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  Literally a wild or untamed part of nature. The word derives from the Anglo-Saxon wildeor, denoting wild or savage beasts, and has a long history of usage in Western culture. In Biblical references wilderness is an uncultivated or unhumanized landscape, while in early European meanings it indicates places in a savage condition. Until the mid-nineteenth century, wilderness had a largely negative connotation in the Euro-American imaginary, as an area to be feared if left unconquered. Such an attitude, for instance, was strong among the early European settlers in the eastern USA when confronted with the seaboard\'s expanses of temperate forest. However, in the modern era wilderness has taken on far more positive meanings. Historically this coincided with large-scale human transformation of environment and the birth of an early environmental movement. In the US, the latter took the forms of preservationism, and a less pro-environmental conservationism (see conservation; preservation), as thinkers like John Muir and Gifford Pinchot decried the ecological destructiveness of American industrialization. In particular, Muir and romantics like Henry David Thoreau in the late nineteenth century, and nature photographers like Ansell Adams of the Sierra Club in the early twentieth century, were responsible for revalorizing wilderness in a positive way in North America and beyond.

In the late twentieth century this has fed into a widespread desire within the environmental movement to protect wilderness from the predations of humanity. In particular, many \'deep ecologists\' argue that the last vestiges of wilderness on the planet must be saved for their inherent beauty and moral worth. Such arguments have proved important in securing the survival of wilderness areas, like the old growth trees in Clayoquot Sound, British Columbia (see Willems-Braun, 1997). However, in recent years some critics have suggested that there is more to the notion of wilderness than there seems.

Such criticism begins with the observation that since the meanings of wilderness have altered historically then wilderness is as much an idea as it is a brute reality (Oelschlaeger, 1991). Some have taken this further to suggest that wilderness in a \'cultural construction\' (Cronon, 1996, p. 81). While this argument does not deny that there is a natural world, it does emphasize the fact that this world is always interpreted and appraised through specific cultural categories. By constructing wilderness is this way rather than that, the argument goes, such categories can decisively affect people\'s views while pretending to merely mimic or objectively represent a mute wilderness \'out there\' in the world. A failure to recognize that wilderness is a specific cultural category is arguably problematic. For instance, Guha (1994) suggests that wilderness is a peculiarly Western, middle-class construction in its modern form, one based on the desire to escape from urbanism and industrialization. More particularly, he argues, it is a construction which ignores the fact that most supposed \'wilderness\' has long been inhabited by indigenous peoples. In turn, Willems-Braun (1997) shows how this can translate into an environmental politics and practice which erases First Nations\' land rights. London (1998), however, has recently argued that some western environmental organizations are now beginning to deconstruct the notions of wilderness which have hitherto underpinned their political beliefs and actions. (NC)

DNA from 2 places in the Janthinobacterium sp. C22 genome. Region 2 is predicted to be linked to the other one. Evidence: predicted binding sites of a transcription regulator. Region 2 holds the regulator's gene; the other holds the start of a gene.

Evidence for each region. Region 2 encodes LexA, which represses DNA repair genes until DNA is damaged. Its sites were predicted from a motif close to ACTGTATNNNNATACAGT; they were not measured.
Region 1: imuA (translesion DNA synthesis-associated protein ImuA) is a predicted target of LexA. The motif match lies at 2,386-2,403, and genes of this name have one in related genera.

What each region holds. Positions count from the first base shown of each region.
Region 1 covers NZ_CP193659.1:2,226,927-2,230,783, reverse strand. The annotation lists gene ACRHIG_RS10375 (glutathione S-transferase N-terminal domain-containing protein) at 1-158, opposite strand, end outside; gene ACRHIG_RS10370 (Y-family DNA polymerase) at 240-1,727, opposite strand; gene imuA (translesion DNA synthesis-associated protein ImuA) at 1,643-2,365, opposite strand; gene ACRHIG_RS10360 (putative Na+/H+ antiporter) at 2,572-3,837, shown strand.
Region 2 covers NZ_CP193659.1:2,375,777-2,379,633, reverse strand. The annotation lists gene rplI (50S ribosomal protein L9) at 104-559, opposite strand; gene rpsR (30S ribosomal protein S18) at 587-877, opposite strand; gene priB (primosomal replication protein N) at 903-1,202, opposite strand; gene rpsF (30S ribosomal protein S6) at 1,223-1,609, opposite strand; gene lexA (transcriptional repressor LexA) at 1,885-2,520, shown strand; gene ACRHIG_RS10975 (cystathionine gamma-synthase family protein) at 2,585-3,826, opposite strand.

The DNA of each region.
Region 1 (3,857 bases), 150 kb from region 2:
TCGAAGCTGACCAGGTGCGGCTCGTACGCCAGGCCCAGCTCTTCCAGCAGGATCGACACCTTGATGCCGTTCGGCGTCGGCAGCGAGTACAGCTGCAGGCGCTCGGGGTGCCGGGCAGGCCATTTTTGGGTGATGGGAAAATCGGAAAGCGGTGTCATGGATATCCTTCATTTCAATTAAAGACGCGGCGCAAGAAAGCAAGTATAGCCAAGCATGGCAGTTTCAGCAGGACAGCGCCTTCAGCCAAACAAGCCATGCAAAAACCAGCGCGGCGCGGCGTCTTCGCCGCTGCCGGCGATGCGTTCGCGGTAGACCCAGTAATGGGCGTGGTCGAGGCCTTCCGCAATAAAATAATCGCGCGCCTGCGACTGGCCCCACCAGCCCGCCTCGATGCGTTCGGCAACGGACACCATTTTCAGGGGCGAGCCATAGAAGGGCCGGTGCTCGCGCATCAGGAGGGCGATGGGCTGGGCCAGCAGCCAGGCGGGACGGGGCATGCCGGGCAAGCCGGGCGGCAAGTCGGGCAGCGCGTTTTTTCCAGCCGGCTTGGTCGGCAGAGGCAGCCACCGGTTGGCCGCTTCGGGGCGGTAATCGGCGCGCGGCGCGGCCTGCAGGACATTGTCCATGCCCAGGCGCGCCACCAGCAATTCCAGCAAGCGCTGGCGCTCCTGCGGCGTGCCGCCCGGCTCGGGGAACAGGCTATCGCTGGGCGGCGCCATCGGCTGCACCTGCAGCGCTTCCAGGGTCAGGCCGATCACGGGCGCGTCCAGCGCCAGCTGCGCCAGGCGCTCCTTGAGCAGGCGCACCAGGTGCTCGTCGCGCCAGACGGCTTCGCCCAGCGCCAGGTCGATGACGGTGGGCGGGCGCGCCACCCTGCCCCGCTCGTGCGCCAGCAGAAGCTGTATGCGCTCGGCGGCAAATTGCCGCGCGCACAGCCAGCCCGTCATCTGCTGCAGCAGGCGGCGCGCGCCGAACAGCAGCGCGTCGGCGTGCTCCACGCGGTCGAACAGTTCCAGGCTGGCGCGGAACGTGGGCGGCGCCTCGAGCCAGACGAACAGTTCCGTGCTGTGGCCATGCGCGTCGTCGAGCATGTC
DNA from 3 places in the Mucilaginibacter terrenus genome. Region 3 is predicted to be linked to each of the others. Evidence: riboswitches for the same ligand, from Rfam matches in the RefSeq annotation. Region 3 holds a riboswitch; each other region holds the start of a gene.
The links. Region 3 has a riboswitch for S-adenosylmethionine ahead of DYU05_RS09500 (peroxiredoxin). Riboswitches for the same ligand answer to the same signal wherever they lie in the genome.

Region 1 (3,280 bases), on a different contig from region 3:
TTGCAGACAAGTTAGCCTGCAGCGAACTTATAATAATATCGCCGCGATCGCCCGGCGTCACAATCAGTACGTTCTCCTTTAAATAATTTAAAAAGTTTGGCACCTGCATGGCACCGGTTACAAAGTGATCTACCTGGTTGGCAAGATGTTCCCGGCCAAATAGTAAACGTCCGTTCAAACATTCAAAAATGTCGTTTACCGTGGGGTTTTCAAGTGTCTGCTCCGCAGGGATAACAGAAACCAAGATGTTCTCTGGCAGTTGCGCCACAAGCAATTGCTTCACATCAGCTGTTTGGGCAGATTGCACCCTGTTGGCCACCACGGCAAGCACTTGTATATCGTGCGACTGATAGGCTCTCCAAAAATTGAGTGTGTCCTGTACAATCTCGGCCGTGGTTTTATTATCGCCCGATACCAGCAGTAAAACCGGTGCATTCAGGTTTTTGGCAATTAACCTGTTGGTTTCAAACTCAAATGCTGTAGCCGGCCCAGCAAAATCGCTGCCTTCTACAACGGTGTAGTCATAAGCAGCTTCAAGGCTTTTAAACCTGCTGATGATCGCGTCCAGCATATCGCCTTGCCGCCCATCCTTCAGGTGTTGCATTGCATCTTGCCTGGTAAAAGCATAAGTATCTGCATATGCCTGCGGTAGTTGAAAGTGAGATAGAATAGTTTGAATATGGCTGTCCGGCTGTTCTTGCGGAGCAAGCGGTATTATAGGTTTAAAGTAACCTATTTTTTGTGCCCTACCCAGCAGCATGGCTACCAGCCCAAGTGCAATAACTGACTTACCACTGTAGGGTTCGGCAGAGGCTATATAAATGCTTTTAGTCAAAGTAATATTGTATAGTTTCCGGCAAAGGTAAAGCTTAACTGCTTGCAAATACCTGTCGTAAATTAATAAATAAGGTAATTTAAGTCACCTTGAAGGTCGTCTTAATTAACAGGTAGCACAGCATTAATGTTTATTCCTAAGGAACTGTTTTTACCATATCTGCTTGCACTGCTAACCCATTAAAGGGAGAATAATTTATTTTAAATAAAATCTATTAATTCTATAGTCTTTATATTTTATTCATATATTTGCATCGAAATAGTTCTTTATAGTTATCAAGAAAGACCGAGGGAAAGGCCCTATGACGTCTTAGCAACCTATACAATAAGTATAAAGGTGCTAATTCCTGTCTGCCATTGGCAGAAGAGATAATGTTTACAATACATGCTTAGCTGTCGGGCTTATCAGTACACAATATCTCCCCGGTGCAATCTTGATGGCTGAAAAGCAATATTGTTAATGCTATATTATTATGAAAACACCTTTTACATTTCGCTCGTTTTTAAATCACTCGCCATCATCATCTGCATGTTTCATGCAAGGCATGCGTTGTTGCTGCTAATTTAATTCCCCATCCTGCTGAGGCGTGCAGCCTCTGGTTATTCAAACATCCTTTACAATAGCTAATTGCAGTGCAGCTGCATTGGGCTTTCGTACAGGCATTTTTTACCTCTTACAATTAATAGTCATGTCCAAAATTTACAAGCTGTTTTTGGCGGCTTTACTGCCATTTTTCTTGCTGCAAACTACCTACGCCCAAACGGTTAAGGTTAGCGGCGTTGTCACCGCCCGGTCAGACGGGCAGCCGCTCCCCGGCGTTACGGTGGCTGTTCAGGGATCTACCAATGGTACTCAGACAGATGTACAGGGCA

References Cronon, W. 1996: The trouble with wilderness. In W. Cronon, ed., Uncommon ground: toward reinventing nature. New York: W.W. Norton: 69-90. Guha, R. 1994: Radical American environmentalism and wilderness preservation: a Third World critique. In L. Gruen and D. Jamieson, eds, Reflecting on nature. New York: Oxford University Press, 241-5 1. London, J.K. 1998: Common roots and entangled limbs: Earth First! and the growth of post-wilder ness environmentalism on California\'s north coast. Antipode 30: 155-76. Oelschlaeger, M. 1991: The idea of wilderness. New Haven: Yale University Press. Willems-Braun, B. 1997: Buried epistemologies: the politics of nature in (post)colonial British Columbia. Annals of the Association of American Geographers. 87: 3-31.



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